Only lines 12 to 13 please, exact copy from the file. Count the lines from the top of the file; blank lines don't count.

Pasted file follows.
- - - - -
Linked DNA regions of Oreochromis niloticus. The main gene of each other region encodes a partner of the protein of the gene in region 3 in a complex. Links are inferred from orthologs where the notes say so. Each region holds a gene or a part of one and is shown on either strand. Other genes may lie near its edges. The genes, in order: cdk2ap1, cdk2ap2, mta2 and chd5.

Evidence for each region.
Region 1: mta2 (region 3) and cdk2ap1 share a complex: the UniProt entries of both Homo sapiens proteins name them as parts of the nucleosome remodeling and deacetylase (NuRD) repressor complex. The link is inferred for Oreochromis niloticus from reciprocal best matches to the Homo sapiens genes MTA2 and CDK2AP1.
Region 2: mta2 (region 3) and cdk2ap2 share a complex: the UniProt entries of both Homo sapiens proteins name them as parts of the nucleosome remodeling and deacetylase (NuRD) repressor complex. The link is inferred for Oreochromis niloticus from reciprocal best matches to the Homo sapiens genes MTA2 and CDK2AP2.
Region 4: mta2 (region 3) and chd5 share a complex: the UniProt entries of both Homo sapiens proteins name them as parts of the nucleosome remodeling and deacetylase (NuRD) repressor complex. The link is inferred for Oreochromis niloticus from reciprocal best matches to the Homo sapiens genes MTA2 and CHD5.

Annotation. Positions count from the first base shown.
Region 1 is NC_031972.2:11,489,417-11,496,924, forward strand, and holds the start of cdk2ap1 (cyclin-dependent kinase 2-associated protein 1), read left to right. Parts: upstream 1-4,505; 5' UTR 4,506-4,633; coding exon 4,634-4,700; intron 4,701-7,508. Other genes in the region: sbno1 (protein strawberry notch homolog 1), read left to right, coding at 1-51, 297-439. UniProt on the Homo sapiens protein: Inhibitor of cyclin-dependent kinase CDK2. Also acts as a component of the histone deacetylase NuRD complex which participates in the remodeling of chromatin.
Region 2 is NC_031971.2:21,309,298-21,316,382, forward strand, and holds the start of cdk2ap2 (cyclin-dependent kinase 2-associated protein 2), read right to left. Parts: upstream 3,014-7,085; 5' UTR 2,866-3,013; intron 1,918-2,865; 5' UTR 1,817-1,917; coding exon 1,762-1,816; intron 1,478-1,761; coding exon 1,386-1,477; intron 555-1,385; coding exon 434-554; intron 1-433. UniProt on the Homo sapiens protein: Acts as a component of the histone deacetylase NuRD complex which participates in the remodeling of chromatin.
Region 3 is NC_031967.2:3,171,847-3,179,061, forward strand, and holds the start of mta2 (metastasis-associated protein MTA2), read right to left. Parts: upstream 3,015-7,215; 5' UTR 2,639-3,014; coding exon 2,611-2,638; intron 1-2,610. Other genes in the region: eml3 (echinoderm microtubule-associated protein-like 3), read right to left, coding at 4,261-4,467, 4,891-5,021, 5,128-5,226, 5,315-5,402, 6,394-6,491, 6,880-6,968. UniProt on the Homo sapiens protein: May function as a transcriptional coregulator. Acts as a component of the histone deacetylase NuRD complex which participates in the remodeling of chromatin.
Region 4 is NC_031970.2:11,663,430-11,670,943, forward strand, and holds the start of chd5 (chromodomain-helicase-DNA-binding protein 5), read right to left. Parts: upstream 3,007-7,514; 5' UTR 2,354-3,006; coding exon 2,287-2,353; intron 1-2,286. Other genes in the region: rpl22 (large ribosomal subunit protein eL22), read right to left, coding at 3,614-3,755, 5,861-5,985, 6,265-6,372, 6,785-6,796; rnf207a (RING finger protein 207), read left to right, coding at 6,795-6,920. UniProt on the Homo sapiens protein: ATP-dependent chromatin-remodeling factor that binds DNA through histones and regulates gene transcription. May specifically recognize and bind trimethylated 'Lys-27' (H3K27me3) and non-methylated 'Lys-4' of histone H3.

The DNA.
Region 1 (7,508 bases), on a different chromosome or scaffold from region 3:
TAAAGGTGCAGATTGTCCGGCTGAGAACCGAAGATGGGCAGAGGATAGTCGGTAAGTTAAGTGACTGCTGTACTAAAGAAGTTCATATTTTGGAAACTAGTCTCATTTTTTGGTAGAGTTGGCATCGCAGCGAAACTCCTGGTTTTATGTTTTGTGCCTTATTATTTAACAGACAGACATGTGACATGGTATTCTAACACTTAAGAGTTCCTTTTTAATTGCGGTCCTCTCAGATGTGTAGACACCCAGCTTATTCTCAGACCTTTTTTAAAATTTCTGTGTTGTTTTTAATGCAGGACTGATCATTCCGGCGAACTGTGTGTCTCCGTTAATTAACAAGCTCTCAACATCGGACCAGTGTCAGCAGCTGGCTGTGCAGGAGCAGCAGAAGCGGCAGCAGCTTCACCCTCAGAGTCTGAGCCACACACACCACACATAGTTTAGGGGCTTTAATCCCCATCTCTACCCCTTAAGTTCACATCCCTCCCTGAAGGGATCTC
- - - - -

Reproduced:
Region 1 (7,508 bases), on a different chromosome or scaffold from region 3:
TAAAGGTGCAGATTGTCCGGCTGAGAACCGAAGATGGGCAGAGGATAGTCGGTAAGTTAAGTGACTGCTGTACTAAAGAAGTTCATATTTTGGAAACTAGTCTCATTTTTTGGTAGAGTTGGCATCGCAGCGAAACTCCTGGTTTTATGTTTTGTGCCTTATTATTTAACAGACAGACATGTGACATGGTATTCTAACACTTAAGAGTTCCTTTTTAATTGCGGTCCTCTCAGATGTGTAGACACCCAGCTTATTCTCAGACCTTTTTTAAAATTTCTGTGTTGTTTTTAATGCAGGACTGATCATTCCGGCGAACTGTGTGTCTCCGTTAATTAACAAGCTCTCAACATCGGACCAGTGTCAGCAGCTGGCTGTGCAGGAGCAGCAGAAGCGGCAGCAGCTTCACCCTCAGAGTCTGAGCCACACACACCACACATAGTTTAGGGGCTTTAATCCCCATCTCTACCCCTTAAGTTCACATCCCTCCCTGAAGGGATCTC